First Citizens acquisition of Silicon Valley Bank could mean more cash for NC startups
The First Citizens Bank acquisition of the failed Silicon Valley Bank will likely help Research Triangle Park-area startups gain access to cash. But venture capital experts warn that benefits will be more incremental than torrential.
"Having a bank that's headquartered in Raleigh that is becoming increasingly a major player in financing the tech industry has to be a good thing for the area," said Richard Warr, North Carolina State University associate dean for faculty and research. "Whether or not we'll see an immediate effect is debatable; but having that expertise now being held in a Raleigh-based bank must be good."
In a call with investors to discuss the deal, First Citizens CEO Frank Holding Jr. said he wants to help the startup ecosystem. At times, he even sounded more like something you’d hear on Shark Tank than in a stodgy bank board room.
"We are committed to continuing to help innovators, enterprises, and investors move bold ideas forward," he said. "This acquisition positions First Citizens to support that growth, both in Silicon Valley's markets and right here in our own backyard, in the Research Triangle Park."
Still, it's not usually banks that invest seed money in small startups. Clay Thorp, a general partner with Hatteras Venture Partners, compared the acquisition to a stone thrown in a pond.
"It's going to have to have a lot of ripples to get down to the everyday startup here in downtown Durham or Raleigh or some other place like that," he said. "Because banks generally are not lenders to startups."
Instead, they're lenders to somewhat established companies that already secured multiple rounds of angel and venture capital investment. Angel investors are typically friends or family of an inventor that fund a fledgling idea. If that succeeds, the inventor can take the idea to a venture capital group, like Hatteras Venture Partners, and try to raise more cash to get a company up and running. This is how new cell phone apps, computer software, or new drugs generally start out.
Historically, inventors from the Triangle area have said that this area has the brainpower to compete with innovation in Silicon Valley or Boston, but it lacks only the capital they have. While venture investments in North Carolina have increased in recent years, the combined $3.5 billion raised in 2021 pales in comparison to the $35 billion raised in Massachusetts and $156 billion raised in California, according to data published by National Venture Capital Association.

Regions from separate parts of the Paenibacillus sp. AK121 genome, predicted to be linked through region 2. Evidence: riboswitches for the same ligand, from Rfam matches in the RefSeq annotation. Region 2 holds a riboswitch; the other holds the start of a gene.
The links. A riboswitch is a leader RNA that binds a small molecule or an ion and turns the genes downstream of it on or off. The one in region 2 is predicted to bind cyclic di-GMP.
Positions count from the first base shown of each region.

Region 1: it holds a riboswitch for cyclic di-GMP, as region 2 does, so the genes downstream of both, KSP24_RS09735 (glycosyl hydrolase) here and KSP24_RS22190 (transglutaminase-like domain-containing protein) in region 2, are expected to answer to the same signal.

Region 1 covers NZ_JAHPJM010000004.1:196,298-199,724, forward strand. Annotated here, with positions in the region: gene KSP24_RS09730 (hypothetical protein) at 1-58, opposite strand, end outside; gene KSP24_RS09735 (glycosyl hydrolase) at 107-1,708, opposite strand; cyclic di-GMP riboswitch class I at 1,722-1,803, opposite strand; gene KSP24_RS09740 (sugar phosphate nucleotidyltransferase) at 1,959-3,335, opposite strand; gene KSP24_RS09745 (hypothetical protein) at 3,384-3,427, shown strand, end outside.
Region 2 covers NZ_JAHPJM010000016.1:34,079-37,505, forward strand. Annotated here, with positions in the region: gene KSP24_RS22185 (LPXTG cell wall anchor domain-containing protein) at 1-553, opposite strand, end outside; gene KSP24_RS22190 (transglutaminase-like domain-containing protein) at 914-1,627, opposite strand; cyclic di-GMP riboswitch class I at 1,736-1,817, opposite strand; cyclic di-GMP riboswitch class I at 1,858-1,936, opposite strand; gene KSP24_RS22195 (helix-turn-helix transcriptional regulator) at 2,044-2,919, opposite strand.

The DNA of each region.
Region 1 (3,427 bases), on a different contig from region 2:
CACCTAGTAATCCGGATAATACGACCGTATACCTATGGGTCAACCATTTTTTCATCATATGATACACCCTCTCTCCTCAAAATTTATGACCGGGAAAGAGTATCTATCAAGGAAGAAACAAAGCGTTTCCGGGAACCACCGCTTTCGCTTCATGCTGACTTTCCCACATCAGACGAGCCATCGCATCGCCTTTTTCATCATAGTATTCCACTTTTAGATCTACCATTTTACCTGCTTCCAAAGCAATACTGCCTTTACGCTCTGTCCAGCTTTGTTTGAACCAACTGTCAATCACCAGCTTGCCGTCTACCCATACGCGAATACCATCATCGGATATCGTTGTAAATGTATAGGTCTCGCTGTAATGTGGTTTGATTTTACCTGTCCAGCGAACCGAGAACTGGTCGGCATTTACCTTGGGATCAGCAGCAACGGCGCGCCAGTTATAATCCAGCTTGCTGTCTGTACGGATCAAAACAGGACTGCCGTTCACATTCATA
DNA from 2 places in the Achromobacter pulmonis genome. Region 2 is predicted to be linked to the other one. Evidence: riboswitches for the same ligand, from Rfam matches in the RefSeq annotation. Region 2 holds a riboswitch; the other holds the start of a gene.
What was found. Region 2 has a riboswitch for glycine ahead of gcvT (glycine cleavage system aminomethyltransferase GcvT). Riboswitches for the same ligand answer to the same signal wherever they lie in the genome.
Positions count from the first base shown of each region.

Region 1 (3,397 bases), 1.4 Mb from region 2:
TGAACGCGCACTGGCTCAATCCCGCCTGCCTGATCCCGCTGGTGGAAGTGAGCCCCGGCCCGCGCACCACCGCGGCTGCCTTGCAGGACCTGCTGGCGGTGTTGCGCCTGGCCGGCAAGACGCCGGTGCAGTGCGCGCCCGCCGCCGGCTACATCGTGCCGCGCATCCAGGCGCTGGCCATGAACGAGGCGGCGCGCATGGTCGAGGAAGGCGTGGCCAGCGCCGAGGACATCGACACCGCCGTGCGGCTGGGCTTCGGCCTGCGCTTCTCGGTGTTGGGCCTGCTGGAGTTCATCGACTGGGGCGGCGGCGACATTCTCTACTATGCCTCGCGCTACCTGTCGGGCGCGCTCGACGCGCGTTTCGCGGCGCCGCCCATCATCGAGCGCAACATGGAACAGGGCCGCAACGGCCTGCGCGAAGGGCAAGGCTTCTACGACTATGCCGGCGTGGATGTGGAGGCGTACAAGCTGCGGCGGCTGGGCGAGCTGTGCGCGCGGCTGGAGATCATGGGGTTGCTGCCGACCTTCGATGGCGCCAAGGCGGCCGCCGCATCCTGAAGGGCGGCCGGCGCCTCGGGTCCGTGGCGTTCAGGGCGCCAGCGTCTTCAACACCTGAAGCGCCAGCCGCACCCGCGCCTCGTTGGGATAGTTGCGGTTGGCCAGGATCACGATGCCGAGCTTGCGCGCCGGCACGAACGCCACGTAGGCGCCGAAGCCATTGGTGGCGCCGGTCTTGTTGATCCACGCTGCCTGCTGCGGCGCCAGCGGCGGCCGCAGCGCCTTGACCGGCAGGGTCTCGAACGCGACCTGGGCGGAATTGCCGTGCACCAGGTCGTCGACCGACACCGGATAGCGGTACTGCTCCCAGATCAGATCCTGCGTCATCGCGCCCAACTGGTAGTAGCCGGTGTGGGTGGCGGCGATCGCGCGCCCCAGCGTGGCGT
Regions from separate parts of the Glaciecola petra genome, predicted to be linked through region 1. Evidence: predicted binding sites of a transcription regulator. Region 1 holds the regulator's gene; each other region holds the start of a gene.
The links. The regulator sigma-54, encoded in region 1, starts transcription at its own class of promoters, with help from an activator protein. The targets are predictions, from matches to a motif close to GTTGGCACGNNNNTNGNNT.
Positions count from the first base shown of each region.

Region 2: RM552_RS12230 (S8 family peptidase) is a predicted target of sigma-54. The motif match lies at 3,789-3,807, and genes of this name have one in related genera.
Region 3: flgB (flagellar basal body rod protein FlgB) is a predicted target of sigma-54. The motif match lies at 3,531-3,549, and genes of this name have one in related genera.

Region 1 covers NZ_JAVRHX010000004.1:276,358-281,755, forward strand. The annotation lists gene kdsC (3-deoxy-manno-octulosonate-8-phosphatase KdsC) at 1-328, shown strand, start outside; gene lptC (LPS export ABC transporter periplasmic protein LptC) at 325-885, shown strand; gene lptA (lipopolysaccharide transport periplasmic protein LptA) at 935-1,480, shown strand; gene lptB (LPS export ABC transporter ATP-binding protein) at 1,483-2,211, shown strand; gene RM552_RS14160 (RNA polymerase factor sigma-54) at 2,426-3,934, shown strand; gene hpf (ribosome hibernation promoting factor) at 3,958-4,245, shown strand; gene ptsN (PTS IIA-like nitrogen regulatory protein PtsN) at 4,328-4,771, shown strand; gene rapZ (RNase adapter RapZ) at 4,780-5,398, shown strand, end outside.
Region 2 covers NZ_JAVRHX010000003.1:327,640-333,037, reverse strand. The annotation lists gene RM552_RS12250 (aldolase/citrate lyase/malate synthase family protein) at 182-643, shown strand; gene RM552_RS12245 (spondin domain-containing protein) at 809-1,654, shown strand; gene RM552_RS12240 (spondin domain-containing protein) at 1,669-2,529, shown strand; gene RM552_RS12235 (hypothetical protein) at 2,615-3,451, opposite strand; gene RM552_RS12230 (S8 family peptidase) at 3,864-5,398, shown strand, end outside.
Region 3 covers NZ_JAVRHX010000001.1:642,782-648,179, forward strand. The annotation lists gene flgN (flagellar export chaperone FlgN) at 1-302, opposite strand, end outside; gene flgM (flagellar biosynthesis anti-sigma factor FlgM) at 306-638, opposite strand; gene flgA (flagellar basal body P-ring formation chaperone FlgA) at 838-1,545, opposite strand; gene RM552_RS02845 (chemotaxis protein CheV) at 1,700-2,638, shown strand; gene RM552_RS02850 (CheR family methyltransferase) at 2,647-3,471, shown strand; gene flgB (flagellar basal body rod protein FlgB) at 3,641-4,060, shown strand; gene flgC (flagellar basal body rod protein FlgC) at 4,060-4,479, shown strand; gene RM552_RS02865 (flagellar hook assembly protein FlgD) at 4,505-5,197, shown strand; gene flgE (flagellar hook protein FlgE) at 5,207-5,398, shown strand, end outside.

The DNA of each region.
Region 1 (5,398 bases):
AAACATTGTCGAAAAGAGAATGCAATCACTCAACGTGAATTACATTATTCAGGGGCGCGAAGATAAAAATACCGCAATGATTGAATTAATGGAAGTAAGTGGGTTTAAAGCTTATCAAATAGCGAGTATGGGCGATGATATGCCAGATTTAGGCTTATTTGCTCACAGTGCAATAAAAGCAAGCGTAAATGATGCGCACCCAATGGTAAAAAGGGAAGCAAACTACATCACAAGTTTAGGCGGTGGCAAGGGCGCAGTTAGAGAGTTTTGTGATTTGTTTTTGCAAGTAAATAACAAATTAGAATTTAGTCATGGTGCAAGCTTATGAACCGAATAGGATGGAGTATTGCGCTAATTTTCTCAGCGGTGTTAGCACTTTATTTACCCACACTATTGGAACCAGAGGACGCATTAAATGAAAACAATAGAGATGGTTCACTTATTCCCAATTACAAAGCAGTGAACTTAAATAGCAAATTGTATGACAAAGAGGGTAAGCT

Although there's still a financial disparity, Hunter Young, the head of capital for CED, the Council for Entrepreneurial Development, says the perception is changing.
"There are way more equity investors and funds in North Carolina than ever before, helping to fuel the earlier stages," he said. "And when later-stage deals are made by out-of-region investors, they usually actually want the company to grow here because of capital efficiency among other factors."
Plus, he says this area has started to grow companies into later stages of development.
"More mature companies don’t necessarily need the geographic 'babysitting' that an earlier stage company might," he said, putting air quotes around "babysitting." "So I think when we've seen companies relocate, it's been more strategic and related to industry factors than access to capital."
Whether or not it benefits RTP directly, First Citizens rescuing Silicon Valley Bank is good for the entire ecosystem.
"The events of two weeks ago were highly destabilizing," Thorp, the venture capitalist with Hatteras, said.
Now, this new stability will benefit startups nationwide, including in and around RTP.
"First Citizens making this decision brings stability to an important part of our ecosystem. And that makes investors like me feel more comfortable to take risks."
It’s still unclear how these companies will really mesh. And even if this one banking acquisition doesn't break open a dam of newly available cash, it's another domino that can lead to a more thriving startup scene. Experts agree that even incremental changes will add up to big positives for the Research Triangle economy.